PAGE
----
Some weeks make you stop and think about your life. This week was one of those weeks for me. It was a week filled with reflection and fun, and those two things combined made me once again thankful for my decision to go tiny. I realized that my lifestyle change has encouraged me to be more deliberate about almost every choice I make, particularly who I spend my time with and how I spend it.
This week reminded me that sometimes loss is the catalyst we need to make changes and embrace the most important things in life, and sometimes it is a great reminder to be thankful for the time we have. I lost my dad suddenly six years ago this week. I know that no matter when you lose a parent you are never really ready. But all I can say is, I was really NOT ready.
His death left me with a hole in my life that in some ways I will never fill. Overall, I have processed his death and grieved for him in a way that has made sense for me. The ache is gone most days and replaced with a thankfulness for the time I spent with him. Now, on days when I miss him I focus on the amazing memories we shared. I am thankful for the hours he spent with me growing up and I am thankful for pictures (like the one with my dad and my niece above) that captured the things I loved about him.
I don’t know if my dad understood how important our Saturday morning ritual of making biscuits with butter and syrup and then playing poker would be when I grew up (what can I say he was a Marine from Texas and this is what Saturday mornings were all about!) I don’t know if he realized that every evening he spent watching the series North and South with me and eating Little Caesars baby pan pan’s when I was in high school were meaningful to me. Or if he knew how much I would come to appreciate and value the road trips we took to his home town to visit his family, despite that one massive fight we had in the car about politics! All I know is that my dad cared enough to spend time with me. And my memories of him are what carry me through on the days when I still miss him.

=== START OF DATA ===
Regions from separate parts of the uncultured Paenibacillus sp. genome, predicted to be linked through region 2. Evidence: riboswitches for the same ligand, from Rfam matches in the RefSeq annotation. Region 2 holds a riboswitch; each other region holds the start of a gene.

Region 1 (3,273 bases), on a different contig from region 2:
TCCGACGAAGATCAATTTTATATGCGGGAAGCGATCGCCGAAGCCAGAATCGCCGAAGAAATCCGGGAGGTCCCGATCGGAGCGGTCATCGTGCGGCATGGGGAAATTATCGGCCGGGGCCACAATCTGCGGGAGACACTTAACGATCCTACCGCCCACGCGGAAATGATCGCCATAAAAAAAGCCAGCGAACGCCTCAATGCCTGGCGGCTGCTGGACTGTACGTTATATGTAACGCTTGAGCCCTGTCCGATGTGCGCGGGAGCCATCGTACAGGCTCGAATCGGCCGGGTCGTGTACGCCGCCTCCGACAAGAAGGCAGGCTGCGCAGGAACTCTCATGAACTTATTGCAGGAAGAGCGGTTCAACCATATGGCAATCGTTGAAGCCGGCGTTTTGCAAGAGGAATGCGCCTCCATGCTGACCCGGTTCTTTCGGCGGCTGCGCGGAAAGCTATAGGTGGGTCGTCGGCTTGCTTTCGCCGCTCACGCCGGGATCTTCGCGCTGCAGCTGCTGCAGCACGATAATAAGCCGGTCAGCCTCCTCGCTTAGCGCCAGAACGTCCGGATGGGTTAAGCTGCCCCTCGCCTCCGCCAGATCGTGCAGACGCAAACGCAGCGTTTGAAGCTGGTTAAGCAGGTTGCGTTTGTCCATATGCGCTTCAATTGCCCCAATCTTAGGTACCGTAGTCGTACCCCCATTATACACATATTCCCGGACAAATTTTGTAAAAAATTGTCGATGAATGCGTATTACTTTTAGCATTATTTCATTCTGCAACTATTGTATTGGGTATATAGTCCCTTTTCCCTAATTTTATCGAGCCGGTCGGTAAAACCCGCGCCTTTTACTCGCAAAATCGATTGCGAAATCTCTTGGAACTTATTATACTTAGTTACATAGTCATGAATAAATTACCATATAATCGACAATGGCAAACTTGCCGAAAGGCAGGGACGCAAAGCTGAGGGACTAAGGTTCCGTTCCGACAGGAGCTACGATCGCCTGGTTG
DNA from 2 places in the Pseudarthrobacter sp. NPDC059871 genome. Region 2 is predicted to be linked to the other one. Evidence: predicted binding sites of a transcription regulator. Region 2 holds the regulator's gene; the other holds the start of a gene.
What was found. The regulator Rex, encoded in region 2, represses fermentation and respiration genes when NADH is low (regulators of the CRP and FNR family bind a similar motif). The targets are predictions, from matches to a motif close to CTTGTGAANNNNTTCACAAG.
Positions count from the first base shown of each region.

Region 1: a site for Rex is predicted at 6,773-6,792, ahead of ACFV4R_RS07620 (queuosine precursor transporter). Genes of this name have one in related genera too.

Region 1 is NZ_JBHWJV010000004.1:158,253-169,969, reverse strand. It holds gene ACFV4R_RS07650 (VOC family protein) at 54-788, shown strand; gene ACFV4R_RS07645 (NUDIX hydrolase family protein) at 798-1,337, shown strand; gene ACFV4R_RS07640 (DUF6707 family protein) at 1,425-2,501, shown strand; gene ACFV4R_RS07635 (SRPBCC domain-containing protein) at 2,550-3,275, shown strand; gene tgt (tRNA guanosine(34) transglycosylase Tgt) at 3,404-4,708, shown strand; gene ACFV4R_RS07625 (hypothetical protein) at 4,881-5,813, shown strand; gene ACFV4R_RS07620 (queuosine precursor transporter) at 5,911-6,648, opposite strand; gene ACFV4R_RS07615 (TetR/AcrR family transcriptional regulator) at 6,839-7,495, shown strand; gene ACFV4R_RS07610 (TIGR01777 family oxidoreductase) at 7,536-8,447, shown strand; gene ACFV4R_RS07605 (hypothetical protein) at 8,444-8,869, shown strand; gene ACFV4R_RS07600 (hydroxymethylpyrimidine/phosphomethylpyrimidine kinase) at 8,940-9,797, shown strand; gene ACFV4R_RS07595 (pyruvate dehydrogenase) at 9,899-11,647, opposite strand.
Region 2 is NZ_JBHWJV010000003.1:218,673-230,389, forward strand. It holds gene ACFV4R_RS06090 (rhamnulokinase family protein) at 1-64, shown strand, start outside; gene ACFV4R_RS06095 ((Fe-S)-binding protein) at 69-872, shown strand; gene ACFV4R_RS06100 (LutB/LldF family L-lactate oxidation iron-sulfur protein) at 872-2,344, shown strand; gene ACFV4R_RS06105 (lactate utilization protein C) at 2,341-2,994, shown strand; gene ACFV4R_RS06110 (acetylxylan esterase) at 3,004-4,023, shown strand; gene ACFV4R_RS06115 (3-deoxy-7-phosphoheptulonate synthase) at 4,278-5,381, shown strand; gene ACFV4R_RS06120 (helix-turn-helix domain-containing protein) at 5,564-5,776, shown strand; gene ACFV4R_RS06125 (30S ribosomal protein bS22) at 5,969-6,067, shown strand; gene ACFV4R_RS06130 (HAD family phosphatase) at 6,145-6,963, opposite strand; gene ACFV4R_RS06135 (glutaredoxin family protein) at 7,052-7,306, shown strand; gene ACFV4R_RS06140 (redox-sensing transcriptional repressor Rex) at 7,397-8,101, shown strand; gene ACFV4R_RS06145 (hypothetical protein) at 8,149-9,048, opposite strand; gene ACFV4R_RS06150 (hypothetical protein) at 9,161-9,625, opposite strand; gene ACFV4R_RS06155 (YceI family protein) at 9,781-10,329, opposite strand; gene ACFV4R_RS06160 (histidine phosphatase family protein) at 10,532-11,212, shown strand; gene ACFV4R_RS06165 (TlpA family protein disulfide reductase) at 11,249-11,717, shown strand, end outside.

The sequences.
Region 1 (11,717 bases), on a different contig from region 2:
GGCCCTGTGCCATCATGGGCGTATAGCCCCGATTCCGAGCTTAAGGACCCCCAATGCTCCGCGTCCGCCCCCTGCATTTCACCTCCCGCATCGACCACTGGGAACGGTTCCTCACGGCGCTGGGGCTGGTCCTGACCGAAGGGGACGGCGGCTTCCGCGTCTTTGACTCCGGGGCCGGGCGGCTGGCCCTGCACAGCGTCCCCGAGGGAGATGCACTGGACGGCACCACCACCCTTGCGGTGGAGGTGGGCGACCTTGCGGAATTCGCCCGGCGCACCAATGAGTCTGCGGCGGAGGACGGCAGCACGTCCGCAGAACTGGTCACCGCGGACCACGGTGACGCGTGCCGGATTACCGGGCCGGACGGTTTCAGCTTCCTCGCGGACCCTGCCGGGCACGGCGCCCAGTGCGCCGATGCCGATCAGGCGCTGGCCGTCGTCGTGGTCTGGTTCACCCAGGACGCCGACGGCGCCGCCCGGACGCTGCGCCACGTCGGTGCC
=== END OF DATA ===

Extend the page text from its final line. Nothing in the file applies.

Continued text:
Here are three lessons I learned from my dad…
1. Share your time with family (and friends)!
The time you spend with those you care about the most are the times that have the most value in your life now and in the future. The memories you make and the stories you share are what will carry you through and make life exciting and fun. I am thankful to say, I am still super close to my family and every chance I get to spend time with my mom, my sisters and their families are days well spent.
Make sure you are spending time with the people that matter most whether that is family or friends and take the time to build those memories. Make sure you are remembering the moments as well. I love photos because they are a great way to capture important moments (which is probably why I am taking up photography). I have also found that journaling is a great way to capture emotions and memories. I challenge you to be deliberate about how you spend your time and who you spend it with.
2. Enjoy the moment!
One of the things I loved about my dad was his tendency to take his time and enjoy life. When I was younger this skill was lost on me. My dad retired when I was in college, and I had a hard time understanding his desire to just slow down and “piddle” around the house. I didn’t appreciate his ability to enjoy the little things, like sitting at the table eating breakfast, sipping coffee and watching the world rush by the window. Or his ability to spend hours genuinely interested and engaged in his favorite computer game, Risk. It seemed like wasted time to me…now I realize he understood how to enjoy the simple things in life.